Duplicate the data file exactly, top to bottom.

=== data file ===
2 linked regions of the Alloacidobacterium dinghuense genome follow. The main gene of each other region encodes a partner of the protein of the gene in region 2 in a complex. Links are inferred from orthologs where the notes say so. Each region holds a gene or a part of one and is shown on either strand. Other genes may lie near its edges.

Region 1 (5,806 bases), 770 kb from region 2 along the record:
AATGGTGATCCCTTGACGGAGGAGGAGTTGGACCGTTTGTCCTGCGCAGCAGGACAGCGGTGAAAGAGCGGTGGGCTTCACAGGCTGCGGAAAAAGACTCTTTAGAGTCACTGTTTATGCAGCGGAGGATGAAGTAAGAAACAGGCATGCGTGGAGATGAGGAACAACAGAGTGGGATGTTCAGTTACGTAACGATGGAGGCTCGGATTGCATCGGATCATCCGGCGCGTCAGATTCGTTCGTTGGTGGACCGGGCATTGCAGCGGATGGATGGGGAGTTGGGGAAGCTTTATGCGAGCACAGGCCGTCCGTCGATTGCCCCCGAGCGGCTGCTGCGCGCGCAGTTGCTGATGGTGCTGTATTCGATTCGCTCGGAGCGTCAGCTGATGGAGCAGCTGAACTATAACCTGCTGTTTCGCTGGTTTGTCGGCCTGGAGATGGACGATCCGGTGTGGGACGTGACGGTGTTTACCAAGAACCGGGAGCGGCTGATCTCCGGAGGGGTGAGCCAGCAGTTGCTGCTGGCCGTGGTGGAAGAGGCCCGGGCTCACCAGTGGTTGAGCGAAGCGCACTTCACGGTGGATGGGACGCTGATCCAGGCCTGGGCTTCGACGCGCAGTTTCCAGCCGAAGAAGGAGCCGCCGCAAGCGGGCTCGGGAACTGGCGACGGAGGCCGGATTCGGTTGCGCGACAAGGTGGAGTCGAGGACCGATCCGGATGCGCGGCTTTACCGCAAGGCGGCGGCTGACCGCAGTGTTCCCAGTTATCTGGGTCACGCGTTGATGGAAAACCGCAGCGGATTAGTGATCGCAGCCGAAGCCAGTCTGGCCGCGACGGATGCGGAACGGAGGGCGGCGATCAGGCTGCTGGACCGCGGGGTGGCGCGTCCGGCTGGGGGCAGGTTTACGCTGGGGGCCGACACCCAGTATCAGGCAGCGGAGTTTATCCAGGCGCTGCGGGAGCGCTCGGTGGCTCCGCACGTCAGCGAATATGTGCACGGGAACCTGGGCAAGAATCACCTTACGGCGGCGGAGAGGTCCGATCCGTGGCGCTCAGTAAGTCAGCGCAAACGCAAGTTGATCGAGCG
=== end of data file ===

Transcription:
2 linked regions of the Alloacidobacterium dinghuense genome follow. The main gene of each other region encodes a partner of the protein of the gene in region 2 in a complex. Links are inferred from orthologs where the notes say so. Each region holds a gene or a part of one and is shown on either strand. Other genes may lie near its edges.

Region 1 (5,806 bases), 770 kb from region 2 along the record:
AATGGTGATCCCTTGACGGAGGAGGAGTTGGACCGTTTGTCCTGCGCAGCAGGACAGCGGTGAAAGAGCGGTGGGCTTCACAGGCTGCGGAAAAAGACTCTTTAGAGTCACTGTTTATGCAGCGGAGGATGAAGTAAGAAACAGGCATGCGTGGAGATGAGGAACAACAGAGTGGGATGTTCAGTTACGTAACGATGGAGGCTCGGATTGCATCGGATCATCCGGCGCGTCAGATTCGTTCGTTGGTGGACCGGGCATTGCAGCGGATGGATGGGGAGTTGGGGAAGCTTTATGCGAGCACAGGCCGTCCGTCGATTGCCCCCGAGCGGCTGCTGCGCGCGCAGTTGCTGATGGTGCTGTATTCGATTCGCTCGGAGCGTCAGCTGATGGAGCAGCTGAACTATAACCTGCTGTTTCGCTGGTTTGTCGGCCTGGAGATGGACGATCCGGTGTGGGACGTGACGGTGTTTACCAAGAACCGGGAGCGGCTGATCTCCGGAGGGGTGAGCCAGCAGTTGCTGCTGGCCGTGGTGGAAGAGGCCCGGGCTCACCAGTGGTTGAGCGAAGCGCACTTCACGGTGGATGGGACGCTGATCCAGGCCTGGGCTTCGACGCGCAGTTTCCAGCCGAAGAAGGAGCCGCCGCAAGCGGGCTCGGGAACTGGCGACGGAGGCCGGATTCGGTTGCGCGACAAGGTGGAGTCGAGGACCGATCCGGATGCGCGGCTTTACCGCAAGGCGGCGGCTGACCGCAGTGTTCCCAGTTATCTGGGTCACGCGTTGATGGAAAACCGCAGCGGATTAGTGATCGCAGCCGAAGCCAGTCTGGCCGCGACGGATGCGGAACGGAGGGCGGCGATCAGGCTGCTGGACCGCGGGGTGGCGCGTCCGGCTGGGGGCAGGTTTACGCTGGGGGCCGACACCCAGTATCAGGCAGCGGAGTTTATCCAGGCGCTGCGGGAGCGCTCGGTGGCTCCGCACGTCAGCGAATATGTGCACGGGAACCTGGGCAAGAATCACCTTACGGCGGCGGAGAGGTCCGATCCGTGGCGCTCAGTAAGTCAGCGCAAACGCAAGTTGATCGAGCG